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    Our Advent Calendar 2022: Day 24: Why do we celebrate Christmas in December?

    Our Advent Calendar 2022 concludes today with the last article. In this article, we will attempt to answer the question: Why do we celebrate Christmas in December?

    Jesus’ birth time is unknown, and the Bible does not mention a date. As a matter of fact, early Christians did not celebrate Jesus’ birth, and no one knows when he was born (some scholars believe that he was born in the early spring, closer to Easter, the holiday commemorating his resurrection).

    The origins of the holiday and its December date lie in the ancient Greco-Roman world, as commemorations probably began sometime in the 2nd century. There are at least three possible origins for the December date. The Roman Christian historian Sextus Julius Africanus dated Jesus’ conception to March 25 (the same date upon which he held that the world was created), which, after nine months in his mother’s womb, would result in a December 25 birth.

    But was Jesus really born on December 25 in the first place?

    Probably not. For instance, the presence of shepherds and their sheep suggest a spring birth.

    The church in Rome began formally celebrating Christmas on December 25 in 336, during the reign of the emperor Constantine. The date was not widely accepted in the Eastern Empire for another half-century, and Christmas did not become a major Christian festival until the 9th century.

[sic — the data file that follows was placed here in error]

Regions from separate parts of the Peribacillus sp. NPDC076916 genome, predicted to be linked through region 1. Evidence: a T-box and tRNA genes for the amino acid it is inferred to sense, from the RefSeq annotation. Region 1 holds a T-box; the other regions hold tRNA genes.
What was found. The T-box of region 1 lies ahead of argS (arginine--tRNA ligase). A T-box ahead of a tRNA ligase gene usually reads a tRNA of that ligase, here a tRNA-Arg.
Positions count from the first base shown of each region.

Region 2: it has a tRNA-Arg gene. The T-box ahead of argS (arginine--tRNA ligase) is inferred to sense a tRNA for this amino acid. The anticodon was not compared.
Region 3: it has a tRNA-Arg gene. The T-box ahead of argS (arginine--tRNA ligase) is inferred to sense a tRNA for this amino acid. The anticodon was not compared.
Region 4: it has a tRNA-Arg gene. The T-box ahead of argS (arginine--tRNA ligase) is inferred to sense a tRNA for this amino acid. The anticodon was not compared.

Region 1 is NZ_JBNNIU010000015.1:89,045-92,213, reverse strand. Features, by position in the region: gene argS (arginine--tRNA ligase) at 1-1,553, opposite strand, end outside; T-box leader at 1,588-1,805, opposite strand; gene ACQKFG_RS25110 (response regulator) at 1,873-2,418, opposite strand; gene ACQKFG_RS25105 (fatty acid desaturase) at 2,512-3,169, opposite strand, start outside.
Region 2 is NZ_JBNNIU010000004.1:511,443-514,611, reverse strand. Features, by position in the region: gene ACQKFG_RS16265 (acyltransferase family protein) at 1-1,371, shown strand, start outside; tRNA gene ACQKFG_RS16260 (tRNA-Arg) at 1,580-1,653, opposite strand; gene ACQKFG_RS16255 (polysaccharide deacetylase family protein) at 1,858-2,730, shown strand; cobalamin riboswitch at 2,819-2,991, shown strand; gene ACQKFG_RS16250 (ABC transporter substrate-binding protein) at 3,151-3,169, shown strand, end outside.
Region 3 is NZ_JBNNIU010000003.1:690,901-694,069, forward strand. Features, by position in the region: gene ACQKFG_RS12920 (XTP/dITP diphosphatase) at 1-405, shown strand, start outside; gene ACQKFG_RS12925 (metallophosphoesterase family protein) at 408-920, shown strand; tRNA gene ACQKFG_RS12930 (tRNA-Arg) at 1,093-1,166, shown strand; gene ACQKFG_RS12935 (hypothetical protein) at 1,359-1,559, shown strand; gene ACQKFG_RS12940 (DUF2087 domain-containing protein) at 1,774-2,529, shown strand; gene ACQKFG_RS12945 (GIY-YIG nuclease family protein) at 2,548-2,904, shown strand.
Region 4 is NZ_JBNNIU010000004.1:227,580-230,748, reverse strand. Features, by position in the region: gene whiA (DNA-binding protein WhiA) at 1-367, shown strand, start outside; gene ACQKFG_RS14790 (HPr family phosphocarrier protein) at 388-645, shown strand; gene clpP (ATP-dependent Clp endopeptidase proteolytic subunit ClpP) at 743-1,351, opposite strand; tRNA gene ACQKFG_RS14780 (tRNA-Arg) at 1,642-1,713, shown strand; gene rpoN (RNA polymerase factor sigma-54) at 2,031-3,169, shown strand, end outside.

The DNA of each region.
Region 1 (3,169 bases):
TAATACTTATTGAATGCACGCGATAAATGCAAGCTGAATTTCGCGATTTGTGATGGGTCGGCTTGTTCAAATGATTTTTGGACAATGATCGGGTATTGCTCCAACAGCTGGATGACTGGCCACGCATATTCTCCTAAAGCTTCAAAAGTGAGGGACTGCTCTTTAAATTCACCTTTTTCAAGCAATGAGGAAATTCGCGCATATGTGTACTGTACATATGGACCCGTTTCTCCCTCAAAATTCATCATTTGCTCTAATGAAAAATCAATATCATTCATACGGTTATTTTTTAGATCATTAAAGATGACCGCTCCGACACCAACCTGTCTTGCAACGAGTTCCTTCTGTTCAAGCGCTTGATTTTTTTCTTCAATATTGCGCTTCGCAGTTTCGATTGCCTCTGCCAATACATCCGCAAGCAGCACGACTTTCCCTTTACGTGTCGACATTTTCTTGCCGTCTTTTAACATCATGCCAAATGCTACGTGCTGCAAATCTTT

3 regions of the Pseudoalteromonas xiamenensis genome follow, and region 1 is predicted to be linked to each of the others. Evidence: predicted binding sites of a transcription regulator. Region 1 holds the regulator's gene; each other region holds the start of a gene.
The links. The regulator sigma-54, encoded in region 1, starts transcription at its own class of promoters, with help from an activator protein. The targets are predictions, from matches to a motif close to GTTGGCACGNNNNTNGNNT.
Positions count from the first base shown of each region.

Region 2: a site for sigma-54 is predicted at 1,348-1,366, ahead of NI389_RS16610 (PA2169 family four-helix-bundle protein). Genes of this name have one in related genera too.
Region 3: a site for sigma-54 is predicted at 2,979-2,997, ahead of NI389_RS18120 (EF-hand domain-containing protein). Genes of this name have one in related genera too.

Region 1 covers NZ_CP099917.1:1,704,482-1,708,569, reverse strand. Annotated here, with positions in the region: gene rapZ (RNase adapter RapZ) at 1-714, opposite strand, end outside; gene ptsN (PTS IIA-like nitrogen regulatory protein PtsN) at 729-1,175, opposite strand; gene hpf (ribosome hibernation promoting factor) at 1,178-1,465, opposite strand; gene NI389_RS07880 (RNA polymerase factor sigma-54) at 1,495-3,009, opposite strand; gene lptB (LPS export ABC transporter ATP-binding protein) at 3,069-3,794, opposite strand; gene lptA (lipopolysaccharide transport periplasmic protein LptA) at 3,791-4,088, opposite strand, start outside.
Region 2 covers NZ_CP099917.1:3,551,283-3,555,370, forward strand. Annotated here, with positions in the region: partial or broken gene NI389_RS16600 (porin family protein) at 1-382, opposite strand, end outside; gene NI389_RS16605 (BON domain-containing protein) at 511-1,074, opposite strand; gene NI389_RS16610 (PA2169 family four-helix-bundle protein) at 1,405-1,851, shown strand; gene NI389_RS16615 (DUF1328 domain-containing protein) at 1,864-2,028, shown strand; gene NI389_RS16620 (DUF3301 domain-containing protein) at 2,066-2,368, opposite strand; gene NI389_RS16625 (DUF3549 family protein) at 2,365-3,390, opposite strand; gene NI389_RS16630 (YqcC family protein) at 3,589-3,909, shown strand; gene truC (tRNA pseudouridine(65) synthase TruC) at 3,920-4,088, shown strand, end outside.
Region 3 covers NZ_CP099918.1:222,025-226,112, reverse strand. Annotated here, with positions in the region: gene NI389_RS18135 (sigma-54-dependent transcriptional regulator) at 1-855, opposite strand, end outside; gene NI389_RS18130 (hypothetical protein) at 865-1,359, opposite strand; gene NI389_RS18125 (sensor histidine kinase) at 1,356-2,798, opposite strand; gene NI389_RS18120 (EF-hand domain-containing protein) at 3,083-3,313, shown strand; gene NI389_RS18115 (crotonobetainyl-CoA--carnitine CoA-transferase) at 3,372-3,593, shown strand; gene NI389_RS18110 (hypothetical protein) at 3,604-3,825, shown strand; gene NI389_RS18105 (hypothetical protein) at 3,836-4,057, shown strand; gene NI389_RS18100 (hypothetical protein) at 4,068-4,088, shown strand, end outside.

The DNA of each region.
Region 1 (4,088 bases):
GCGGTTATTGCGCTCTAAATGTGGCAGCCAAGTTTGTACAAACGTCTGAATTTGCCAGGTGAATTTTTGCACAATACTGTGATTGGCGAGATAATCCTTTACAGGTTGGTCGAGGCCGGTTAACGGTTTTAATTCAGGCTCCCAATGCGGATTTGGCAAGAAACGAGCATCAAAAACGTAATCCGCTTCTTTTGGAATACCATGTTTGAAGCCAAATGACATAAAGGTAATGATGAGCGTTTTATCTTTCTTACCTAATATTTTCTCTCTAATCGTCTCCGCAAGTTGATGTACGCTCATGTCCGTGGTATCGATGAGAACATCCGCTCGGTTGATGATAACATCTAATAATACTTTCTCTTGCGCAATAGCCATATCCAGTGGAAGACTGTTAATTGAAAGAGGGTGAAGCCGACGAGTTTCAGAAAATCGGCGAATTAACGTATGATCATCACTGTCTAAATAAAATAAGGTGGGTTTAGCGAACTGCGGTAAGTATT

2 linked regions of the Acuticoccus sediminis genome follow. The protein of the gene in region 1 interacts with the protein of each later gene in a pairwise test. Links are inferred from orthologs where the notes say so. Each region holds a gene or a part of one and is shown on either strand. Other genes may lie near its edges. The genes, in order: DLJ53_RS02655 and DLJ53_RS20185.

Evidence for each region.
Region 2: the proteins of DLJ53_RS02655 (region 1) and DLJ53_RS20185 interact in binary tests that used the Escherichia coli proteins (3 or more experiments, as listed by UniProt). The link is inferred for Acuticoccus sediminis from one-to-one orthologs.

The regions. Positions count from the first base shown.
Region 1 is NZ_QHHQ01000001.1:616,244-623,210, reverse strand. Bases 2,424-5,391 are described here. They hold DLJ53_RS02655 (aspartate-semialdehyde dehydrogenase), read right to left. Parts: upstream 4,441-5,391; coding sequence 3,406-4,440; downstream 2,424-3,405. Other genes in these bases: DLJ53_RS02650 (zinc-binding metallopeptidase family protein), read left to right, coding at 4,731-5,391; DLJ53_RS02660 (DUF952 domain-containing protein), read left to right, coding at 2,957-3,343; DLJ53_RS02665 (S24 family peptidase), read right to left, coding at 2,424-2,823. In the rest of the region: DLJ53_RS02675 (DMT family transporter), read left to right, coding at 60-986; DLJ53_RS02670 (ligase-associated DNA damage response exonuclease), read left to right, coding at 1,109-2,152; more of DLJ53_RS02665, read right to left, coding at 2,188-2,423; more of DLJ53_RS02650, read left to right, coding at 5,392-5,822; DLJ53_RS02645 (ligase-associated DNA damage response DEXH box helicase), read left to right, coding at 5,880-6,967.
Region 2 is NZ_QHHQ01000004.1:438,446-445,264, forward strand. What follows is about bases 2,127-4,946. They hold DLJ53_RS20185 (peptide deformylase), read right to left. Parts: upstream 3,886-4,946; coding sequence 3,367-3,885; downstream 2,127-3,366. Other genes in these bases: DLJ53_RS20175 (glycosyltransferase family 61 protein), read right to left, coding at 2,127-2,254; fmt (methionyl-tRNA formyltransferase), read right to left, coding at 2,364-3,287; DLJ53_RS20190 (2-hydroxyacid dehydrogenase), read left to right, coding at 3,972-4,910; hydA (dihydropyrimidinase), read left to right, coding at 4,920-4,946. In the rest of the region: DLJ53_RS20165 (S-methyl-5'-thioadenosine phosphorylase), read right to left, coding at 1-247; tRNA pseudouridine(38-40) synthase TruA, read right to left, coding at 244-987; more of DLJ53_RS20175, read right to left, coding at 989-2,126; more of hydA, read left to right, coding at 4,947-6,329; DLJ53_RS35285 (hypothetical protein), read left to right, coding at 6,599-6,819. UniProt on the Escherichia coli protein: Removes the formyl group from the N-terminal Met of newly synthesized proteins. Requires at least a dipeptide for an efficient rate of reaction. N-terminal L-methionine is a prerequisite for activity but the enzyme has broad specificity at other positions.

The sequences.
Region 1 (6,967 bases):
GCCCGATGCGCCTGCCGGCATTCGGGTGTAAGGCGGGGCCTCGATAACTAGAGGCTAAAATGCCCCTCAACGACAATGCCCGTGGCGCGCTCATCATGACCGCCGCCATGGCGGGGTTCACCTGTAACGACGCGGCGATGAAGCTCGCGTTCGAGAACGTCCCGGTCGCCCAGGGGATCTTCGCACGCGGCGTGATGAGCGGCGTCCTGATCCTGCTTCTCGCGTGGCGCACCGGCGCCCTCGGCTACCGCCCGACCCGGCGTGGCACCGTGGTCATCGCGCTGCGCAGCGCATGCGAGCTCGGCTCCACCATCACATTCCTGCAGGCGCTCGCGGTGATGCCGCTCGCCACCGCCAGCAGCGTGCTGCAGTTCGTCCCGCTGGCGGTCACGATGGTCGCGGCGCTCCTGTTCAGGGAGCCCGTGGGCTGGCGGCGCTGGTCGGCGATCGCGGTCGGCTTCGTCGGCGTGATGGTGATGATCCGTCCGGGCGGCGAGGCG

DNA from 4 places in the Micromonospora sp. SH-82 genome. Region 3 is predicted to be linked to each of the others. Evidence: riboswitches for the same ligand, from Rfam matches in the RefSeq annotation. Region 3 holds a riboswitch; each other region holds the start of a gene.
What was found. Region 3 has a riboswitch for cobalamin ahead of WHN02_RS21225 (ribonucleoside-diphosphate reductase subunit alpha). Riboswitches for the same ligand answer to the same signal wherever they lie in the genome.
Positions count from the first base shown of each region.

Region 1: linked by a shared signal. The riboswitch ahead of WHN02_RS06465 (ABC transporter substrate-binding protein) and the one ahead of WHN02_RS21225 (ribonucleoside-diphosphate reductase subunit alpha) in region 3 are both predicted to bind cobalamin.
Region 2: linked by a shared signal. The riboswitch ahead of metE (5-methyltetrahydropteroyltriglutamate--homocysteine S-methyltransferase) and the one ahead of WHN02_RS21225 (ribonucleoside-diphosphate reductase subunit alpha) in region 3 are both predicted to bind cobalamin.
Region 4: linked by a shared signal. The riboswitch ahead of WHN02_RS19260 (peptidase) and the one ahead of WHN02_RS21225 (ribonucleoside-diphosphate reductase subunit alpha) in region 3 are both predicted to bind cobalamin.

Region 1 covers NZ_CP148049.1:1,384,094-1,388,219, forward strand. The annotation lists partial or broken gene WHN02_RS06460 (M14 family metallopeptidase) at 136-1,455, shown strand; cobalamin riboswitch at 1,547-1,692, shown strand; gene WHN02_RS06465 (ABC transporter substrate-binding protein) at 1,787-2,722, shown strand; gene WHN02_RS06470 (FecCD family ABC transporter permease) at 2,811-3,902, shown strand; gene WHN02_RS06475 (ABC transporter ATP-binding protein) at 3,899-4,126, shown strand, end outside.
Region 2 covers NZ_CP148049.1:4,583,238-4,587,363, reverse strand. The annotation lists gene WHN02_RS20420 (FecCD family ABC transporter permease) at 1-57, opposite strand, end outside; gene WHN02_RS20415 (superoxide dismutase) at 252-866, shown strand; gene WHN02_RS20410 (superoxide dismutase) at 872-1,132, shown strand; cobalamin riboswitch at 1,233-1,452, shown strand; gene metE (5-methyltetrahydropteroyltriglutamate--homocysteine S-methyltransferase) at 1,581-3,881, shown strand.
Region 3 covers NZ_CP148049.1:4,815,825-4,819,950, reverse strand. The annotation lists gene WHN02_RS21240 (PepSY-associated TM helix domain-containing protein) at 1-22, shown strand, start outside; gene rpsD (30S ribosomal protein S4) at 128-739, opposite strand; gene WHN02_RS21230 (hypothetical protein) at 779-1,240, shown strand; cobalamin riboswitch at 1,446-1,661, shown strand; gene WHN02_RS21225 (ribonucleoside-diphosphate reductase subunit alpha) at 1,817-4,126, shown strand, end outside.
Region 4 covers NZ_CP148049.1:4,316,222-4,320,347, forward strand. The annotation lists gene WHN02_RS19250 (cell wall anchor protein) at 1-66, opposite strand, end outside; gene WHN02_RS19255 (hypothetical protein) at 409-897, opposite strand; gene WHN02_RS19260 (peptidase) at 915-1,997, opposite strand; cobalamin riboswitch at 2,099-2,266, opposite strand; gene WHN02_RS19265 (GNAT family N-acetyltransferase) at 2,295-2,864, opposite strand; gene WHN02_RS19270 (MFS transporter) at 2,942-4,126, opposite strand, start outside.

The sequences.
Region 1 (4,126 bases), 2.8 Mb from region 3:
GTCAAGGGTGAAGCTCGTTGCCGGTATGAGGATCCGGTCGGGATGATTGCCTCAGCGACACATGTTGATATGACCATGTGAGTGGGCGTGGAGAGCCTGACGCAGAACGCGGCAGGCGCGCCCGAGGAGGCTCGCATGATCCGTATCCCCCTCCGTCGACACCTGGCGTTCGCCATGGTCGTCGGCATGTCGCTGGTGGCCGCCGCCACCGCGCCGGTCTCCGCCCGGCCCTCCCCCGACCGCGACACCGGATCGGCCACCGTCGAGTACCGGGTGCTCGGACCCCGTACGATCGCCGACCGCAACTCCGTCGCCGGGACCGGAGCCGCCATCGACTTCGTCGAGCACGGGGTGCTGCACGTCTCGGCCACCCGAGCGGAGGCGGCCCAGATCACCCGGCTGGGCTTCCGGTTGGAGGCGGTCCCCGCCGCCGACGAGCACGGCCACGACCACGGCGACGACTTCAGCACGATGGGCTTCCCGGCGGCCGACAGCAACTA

According to Sarah Pruitt, when church officials settled on December 25 at the end of the third century, they likely wanted the date to coincide with existing pagan festivals honoring Saturn (the Roman god of agriculture) and Mithra (the Persian god of light). That way, it became easier to convince Rome’s pagan subjects to accept Christianity as the empire’s official religion.

    On the other hand, RMF interviewed Rev. Prof. Naumowicz who claimed the following:

    As the Holy Bible prophesied, the Reedemer would bring light to the world, the star of Jacob would shine, and the sun of justice would rise. In the Gospel of John, light is said to illuminate the darkness of this world. That is why such a date was chosen – in the Roman calendar, which was used at that time, the winter solstice occurred on December 25.

    The celebration of Christmas spread throughout the Western world over the next several centuries, but many Christians continued to view Epiphany and Easter as more important.

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